Ole and Lena
Ole and Lena (also Sven and Ole) are central characters in jokes by Scandinavian Americans, particularly in the Upper Midwest region of the U.S., particularly in Minnesota, Wisconsin, Iowa, South Dakota and North Dakota where Scandinavian immigrant traditions are common.
Ole and Lena jokes can be long and drawn-out stories, or as short as two or three sentences. Lena is typically portrayed as the smarter of the two, often explaining where Ole went wrong in his misadventures. Another common character is Sven, who usually shows up in jokes along with Ole, making Sven and Ole jokes, though all three may appear together. Sven isn't as bright as Ole and Lena, but he means well. Ole and Lena are typically Norwegian, and Sven and his wife are Swedish.
One would not find Ole and Lena jokes in Sweden or Norway. Rather they are an outgrowth of an immigrant experience. Language mistakes are a frequent source of Ole and Lena joke material. Turning the misunderstandings and mistakes into jokes enabled people to jest about their American immigrant experience. The popularity of the jokes was greatly enhanced by the numerous Ole and Lena joke books authored by Red Stangland.
One reason that the Ole and Lena jokes have endured and thrive is that they are quaint and well-meaning. Ole, Lena, Sven and others still speak with the marring accent and fractured English of the immigrant who just arrived. Humor of this sort is intended to maintain a sense of perspective. The core of this folk humor is probably the strongly egalitarian sense that permeates the cultural code in the Nordic countries.
- Ole and Sven are at a funeral. Suddenly it occurs to Ole that he doesn't remember the name of the dearly departed. Ole turns to Sven and asks: "Sven, could you remind me again who died?" Sven thinks for a moment and says, "I'm not sure," Sven points at the casket, "...but I think it was de guy in de box."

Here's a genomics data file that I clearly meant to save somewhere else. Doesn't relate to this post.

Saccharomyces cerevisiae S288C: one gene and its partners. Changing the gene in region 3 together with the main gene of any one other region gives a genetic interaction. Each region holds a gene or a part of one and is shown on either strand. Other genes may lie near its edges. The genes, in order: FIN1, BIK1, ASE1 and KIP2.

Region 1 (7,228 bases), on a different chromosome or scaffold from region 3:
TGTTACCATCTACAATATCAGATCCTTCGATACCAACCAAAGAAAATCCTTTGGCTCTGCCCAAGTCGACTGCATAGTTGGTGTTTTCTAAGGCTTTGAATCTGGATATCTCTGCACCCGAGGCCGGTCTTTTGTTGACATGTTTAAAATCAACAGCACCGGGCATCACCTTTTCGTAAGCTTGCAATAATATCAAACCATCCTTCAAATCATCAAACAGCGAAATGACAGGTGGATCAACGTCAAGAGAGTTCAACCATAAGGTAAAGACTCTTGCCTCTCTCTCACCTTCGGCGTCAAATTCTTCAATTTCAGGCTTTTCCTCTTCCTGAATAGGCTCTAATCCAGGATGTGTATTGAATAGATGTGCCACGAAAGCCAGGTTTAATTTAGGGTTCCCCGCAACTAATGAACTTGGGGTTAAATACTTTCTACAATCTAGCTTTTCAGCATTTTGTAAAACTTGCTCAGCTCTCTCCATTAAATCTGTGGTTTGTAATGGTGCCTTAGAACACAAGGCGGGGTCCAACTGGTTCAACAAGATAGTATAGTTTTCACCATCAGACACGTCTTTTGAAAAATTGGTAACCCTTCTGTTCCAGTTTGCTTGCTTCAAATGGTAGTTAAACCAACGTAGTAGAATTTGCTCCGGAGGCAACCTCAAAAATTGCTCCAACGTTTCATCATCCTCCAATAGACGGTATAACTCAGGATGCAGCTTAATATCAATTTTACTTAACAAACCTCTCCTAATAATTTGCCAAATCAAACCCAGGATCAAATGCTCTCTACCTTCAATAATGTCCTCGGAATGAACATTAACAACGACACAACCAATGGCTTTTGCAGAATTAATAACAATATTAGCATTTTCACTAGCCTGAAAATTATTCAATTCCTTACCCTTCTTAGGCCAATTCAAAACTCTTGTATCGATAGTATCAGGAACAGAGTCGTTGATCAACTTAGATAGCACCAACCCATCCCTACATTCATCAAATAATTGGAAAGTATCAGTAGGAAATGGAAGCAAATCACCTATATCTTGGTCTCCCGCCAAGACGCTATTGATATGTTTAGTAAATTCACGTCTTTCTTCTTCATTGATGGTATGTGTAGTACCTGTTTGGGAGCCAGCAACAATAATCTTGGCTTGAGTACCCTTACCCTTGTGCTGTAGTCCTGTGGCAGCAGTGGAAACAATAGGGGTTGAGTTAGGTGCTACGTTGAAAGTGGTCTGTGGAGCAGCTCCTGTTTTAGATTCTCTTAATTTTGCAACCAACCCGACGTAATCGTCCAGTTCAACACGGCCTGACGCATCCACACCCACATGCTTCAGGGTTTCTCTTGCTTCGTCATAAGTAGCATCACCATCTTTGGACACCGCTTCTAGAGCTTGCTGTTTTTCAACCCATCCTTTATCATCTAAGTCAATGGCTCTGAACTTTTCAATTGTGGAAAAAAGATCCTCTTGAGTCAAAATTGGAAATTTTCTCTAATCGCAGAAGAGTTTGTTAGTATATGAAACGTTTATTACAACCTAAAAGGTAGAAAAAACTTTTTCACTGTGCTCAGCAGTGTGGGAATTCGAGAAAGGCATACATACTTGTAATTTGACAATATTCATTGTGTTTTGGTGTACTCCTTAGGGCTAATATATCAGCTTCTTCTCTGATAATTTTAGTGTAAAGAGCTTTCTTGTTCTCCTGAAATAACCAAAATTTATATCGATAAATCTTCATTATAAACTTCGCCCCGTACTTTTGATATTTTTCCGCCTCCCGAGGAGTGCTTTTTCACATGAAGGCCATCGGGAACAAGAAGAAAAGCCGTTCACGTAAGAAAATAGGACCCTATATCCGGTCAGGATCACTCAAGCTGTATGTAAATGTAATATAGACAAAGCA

- Ole and Sven are out deer hunting. Ole bags a buck. After they dress the deer and tag it, they grab it by its hind legs and start dragging through the woods back to the car. A game warden happens on the pair and, after checking their tags and admiring the buck tells them that they are dragging the deer out all wrong. By dragging it by the rear legs, the snow, leaves and dirt are getting caught by the animals fur, and the horns are getting all tangled in the brush. The warden suggests that they drag it by the front legs. They agree to try it and much to their surprise, it is much easier dragging the deer this way. After a half hour of this Sven turns to Ole and says, "Boy dat game warden was right, it sure is easier dragging de deer dis way, but ya know, we are getting further away from de car."
- Ole went to the Sons of Norway Hall one night and finally won the door prize, which was a toilet brush. He was so excited that he won he brought it home and used it often. Someone asked him during the next meeting what the prize was and if he liked it or not. Ole replied, "Yea I like the toilet brush, but I think I'm gonna go back to using paper."